[0018] In one embodiment of the invention, the coating composition is a fluid mixture that includes water, a binder forming composition, and a sufficient amount of an alcohol, each described below. The coating composition contains water so as to be water-based. Despite containing water as a substantial proportion, the coating composition may resist freezing for unexpectedly long periods. In this regard, the composition may be stored for months (e.g., two months or more) and the composition does not separate and may be otherwise stable. Thus, the composition has an unexpectedly long shelf life. In addition, during winter, the composition is unexpectedly more stable and, for example, may be stored at temperatures less than 32.degree. F. (0.degree. C.) for lengthy periods of time (e.g., overnight or longer at 25.degree. F. (-3.9.degree. C.)) and still be capable of forming a fluid-applied membrane on substrates that are at temperatures at or below freezing.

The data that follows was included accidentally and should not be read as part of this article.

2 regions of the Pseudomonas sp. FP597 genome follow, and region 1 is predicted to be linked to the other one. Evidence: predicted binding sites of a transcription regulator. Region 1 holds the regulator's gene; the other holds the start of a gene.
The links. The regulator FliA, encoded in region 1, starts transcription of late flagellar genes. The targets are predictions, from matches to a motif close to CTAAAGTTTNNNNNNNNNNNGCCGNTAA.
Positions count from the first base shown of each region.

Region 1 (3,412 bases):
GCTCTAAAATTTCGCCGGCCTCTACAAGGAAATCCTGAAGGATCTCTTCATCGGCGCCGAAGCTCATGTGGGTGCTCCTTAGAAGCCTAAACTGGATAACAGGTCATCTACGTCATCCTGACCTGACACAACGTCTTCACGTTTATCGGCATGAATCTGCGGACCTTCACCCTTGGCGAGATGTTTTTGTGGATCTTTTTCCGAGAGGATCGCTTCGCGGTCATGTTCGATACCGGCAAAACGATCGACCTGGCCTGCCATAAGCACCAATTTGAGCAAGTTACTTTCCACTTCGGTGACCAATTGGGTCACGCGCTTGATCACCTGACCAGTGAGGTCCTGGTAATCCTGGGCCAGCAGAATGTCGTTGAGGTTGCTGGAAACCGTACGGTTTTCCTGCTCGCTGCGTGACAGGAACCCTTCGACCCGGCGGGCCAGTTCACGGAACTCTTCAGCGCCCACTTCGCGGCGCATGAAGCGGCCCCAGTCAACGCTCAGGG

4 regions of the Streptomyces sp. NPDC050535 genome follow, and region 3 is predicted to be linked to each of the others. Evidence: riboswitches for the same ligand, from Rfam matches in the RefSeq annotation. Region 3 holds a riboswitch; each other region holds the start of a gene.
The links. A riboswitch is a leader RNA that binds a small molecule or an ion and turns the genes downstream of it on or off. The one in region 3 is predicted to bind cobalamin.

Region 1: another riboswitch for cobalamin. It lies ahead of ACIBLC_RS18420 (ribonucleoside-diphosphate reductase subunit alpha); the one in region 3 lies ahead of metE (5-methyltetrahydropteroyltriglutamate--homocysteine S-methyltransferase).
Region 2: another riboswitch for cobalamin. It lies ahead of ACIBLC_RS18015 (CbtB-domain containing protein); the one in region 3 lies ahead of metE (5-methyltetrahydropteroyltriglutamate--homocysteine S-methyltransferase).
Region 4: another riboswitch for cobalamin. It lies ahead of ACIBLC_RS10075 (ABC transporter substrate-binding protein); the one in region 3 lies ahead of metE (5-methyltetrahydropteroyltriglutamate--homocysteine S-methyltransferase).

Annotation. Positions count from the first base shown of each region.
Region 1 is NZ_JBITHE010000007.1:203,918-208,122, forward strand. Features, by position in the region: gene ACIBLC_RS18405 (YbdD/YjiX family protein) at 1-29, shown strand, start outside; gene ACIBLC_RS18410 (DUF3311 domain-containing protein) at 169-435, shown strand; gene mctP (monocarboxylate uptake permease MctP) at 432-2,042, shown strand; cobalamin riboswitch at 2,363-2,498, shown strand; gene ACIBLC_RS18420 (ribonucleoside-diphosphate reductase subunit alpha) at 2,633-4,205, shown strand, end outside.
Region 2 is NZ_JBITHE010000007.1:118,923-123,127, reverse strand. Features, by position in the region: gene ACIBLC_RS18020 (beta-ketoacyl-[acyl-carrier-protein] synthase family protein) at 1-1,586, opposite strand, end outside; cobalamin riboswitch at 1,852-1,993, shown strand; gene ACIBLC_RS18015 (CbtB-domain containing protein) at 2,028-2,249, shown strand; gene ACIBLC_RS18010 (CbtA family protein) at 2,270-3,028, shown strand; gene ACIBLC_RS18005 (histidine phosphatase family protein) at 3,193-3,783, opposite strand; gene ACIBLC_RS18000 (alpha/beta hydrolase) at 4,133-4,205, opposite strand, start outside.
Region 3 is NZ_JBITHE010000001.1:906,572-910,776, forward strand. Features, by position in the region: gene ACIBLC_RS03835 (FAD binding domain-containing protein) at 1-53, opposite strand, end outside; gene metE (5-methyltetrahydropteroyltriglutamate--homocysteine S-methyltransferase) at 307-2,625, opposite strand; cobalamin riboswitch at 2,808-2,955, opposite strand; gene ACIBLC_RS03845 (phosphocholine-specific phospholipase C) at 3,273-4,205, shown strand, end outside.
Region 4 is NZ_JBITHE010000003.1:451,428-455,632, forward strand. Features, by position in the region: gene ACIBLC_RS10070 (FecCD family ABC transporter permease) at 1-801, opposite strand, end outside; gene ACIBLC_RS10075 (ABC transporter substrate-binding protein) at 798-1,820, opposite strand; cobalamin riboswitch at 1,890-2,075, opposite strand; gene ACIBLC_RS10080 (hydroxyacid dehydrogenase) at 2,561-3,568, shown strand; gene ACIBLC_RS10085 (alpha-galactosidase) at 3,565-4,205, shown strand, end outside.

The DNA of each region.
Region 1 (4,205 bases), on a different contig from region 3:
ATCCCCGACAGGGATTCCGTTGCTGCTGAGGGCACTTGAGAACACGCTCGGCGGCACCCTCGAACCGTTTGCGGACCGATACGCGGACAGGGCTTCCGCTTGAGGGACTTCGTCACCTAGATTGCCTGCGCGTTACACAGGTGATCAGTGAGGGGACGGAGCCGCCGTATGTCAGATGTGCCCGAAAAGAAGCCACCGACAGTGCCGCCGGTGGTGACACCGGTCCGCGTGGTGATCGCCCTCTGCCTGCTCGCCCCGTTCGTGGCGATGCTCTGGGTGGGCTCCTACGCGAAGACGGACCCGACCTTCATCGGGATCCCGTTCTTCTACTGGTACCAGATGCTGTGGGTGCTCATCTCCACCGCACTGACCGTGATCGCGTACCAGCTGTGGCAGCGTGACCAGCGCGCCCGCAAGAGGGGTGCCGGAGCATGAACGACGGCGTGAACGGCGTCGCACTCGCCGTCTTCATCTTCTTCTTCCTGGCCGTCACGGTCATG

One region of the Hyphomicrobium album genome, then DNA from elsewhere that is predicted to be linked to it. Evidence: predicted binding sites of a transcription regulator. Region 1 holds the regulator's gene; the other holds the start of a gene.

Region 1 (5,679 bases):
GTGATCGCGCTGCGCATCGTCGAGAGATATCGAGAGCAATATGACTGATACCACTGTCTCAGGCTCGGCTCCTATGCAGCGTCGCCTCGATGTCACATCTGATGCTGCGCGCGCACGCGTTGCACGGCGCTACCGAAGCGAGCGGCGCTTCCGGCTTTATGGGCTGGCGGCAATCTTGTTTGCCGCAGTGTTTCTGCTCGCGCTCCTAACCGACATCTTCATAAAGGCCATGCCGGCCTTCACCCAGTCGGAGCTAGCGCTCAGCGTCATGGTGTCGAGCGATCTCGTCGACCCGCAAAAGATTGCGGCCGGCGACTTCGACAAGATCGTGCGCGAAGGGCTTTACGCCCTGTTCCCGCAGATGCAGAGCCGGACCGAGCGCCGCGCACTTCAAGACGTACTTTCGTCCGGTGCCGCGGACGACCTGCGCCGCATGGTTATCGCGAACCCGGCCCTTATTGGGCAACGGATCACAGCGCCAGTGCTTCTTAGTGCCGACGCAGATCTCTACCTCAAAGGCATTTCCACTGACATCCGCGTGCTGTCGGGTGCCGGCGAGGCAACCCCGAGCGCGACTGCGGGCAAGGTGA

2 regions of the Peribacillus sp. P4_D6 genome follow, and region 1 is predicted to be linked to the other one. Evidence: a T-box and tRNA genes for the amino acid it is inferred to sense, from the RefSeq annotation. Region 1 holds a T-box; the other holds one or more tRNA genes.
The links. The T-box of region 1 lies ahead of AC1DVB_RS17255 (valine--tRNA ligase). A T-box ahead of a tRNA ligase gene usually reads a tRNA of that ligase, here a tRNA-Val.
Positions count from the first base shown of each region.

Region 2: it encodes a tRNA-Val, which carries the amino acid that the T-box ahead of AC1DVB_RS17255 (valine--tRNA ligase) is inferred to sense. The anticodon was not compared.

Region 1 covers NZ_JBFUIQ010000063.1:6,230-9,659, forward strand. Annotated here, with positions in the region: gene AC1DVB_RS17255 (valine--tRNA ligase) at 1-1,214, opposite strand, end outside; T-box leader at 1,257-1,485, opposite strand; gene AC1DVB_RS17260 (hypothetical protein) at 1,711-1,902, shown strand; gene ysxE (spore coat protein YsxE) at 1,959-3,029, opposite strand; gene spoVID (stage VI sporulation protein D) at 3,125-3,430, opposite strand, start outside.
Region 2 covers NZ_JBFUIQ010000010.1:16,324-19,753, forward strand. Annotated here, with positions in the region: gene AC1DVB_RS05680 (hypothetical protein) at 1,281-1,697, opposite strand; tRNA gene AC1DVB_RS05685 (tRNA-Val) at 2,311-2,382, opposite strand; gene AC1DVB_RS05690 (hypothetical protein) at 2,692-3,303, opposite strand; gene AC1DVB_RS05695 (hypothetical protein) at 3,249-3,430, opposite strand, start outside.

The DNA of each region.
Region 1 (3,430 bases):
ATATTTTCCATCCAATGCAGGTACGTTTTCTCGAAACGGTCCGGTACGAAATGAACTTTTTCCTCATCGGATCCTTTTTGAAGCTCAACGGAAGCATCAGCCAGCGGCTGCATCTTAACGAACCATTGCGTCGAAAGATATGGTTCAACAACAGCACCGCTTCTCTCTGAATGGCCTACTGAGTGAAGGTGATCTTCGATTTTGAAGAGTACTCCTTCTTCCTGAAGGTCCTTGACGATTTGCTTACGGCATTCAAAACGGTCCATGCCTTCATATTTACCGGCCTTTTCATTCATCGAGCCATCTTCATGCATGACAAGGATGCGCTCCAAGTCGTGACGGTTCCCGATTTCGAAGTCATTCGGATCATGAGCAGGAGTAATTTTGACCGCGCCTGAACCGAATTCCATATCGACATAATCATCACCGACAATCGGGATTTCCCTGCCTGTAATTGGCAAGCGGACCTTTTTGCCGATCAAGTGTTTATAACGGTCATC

[0019] The amount of water in the coating composition may be sufficient to form a fluid with the other constituents of the coating composition, described below. In one embodiment, the coating composition may be an emulsion in which the water may in part form a continuous phase with one or more of the remaining constituents forming a discrete phase, that is, a discontinuous phase surrounded by water. By way of example only, the coating composition may include at least about 16 wt % water, between about 16 wt % and about 65 wt % water, and by way of further example, between about 16 wt % and about 35 wt % water. As another example, water may be present in the range of from about 14.5 wt % to about 24 wt %. Generally, as the percent of water increases beyond a certain minimum, the barrier membrane may not be as likely to form within a commercially acceptable timeframe (i.e., within a day or two) and the more susceptible the composition is to freezing.